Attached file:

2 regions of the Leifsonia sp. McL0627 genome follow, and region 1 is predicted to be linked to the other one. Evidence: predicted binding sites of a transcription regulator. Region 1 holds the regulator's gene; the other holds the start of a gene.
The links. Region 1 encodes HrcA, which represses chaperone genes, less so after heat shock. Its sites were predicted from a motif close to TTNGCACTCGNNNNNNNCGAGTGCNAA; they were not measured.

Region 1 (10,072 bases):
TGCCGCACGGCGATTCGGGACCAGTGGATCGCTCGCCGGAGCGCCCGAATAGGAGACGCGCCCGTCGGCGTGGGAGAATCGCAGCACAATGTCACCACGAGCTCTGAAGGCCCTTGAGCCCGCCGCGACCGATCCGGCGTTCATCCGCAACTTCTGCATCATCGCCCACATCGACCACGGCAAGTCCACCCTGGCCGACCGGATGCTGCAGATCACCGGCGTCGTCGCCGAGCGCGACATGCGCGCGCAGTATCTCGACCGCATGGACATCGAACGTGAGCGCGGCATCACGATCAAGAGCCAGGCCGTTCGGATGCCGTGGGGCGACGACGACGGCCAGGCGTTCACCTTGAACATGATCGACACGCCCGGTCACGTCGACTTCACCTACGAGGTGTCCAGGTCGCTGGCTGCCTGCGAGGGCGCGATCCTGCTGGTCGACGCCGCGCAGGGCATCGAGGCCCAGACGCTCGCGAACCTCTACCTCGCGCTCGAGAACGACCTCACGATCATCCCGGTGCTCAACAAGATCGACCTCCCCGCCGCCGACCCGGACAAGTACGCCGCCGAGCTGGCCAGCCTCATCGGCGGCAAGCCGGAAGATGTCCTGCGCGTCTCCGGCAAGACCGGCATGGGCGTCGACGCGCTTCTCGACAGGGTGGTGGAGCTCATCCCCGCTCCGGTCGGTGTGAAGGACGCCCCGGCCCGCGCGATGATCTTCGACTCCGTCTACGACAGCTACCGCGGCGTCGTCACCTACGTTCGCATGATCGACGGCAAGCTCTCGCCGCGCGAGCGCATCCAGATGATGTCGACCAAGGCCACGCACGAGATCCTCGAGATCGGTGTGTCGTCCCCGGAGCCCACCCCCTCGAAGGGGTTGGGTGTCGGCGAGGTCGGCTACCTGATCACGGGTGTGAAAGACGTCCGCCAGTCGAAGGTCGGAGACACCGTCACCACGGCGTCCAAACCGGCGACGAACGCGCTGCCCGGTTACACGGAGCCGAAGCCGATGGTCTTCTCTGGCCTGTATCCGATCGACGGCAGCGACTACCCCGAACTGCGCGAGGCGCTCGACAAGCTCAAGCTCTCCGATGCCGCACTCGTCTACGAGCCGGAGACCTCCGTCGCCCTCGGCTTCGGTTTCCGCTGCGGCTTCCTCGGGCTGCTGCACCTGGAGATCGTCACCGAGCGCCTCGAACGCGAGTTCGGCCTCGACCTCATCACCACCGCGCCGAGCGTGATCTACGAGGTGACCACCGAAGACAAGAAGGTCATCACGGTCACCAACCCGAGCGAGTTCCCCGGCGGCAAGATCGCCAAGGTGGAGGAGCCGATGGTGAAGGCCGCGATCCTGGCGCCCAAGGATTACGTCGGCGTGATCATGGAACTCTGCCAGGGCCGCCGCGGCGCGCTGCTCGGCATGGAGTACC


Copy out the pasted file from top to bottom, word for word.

2 regions of the Leifsonia sp. McL0627 genome follow, and region 1 is predicted to be linked to the other one. Evidence: predicted binding sites of a transcription regulator. Region 1 holds the regulator's gene; the other holds the start of a gene.
The links. Region 1 encodes HrcA, which represses chaperone genes, less so after heat shock. Its sites were predicted from a motif close to TTNGCACTCGNNNNNNNCGAGTGCNAA; they were not measured.

Region 1 (10,072 bases):
TGCCGCACGGCGATTCGGGACCAGTGGATCGCTCGCCGGAGCGCCCGAATAGGAGACGCGCCCGTCGGCGTGGGAGAATCGCAGCACAATGTCACCACGAGCTCTGAAGGCCCTTGAGCCCGCCGCGACCGATCCGGCGTTCATCCGCAACTTCTGCATCATCGCCCACATCGACCACGGCAAGTCCACCCTGGCCGACCGGATGCTGCAGATCACCGGCGTCGTCGCCGAGCGCGACATGCGCGCGCAGTATCTCGACCGCATGGACATCGAACGTGAGCGCGGCATCACGATCAAGAGCCAGGCCGTTCGGATGCCGTGGGGCGACGACGACGGCCAGGCGTTCACCTTGAACATGATCGACACGCCCGGTCACGTCGACTTCACCTACGAGGTGTCCAGGTCGCTGGCTGCCTGCGAGGGCGCGATCCTGCTGGTCGACGCCGCGCAGGGCATCGAGGCCCAGACGCTCGCGAACCTCTACCTCGCGCTCGAGAACGACCTCACGATCATCCCGGTGCTCAACAAGATCGACCTCCCCGCCGCCGACCCGGACAAGTACGCCGCCGAGCTGGCCAGCCTCATCGGCGGCAAGCCGGAAGATGTCCTGCGCGTCTCCGGCAAGACCGGCATGGGCGTCGACGCGCTTCTCGACAGGGTGGTGGAGCTCATCCCCGCTCCGGTCGGTGTGAAGGACGCCCCGGCCCGCGCGATGATCTTCGACTCCGTCTACGACAGCTACCGCGGCGTCGTCACCTACGTTCGCATGATCGACGGCAAGCTCTCGCCGCGCGAGCGCATCCAGATGATGTCGACCAAGGCCACGCACGAGATCCTCGAGATCGGTGTGTCGTCCCCGGAGCCCACCCCCTCGAAGGGGTTGGGTGTCGGCGAGGTCGGCTACCTGATCACGGGTGTGAAAGACGTCCGCCAGTCGAAGGTCGGAGACACCGTCACCACGGCGTCCAAACCGGCGACGAACGCGCTGCCCGGTTACACGGAGCCGAAGCCGATGGTCTTCTCTGGCCTGTATCCGATCGACGGCAGCGACTACCCCGAACTGCGCGAGGCGCTCGACAAGCTCAAGCTCTCCGATGCCGCACTCGTCTACGAGCCGGAGACCTCCGTCGCCCTCGGCTTCGGTTTCCGCTGCGGCTTCCTCGGGCTGCTGCACCTGGAGATCGTCACCGAGCGCCTCGAACGCGAGTTCGGCCTCGACCTCATCACCACCGCGCCGAGCGTGATCTACGAGGTGACCACCGAAGACAAGAAGGTCATCACGGTCACCAACCCGAGCGAGTTCCCCGGCGGCAAGATCGCCAAGGTGGAGGAGCCGATGGTGAAGGCCGCGATCCTGGCGCCCAAGGATTACGTCGGCGTGATCATGGAACTCTGCCAGGGCCGCCGCGGCGCGCTGCTCGGCATGGAGTACC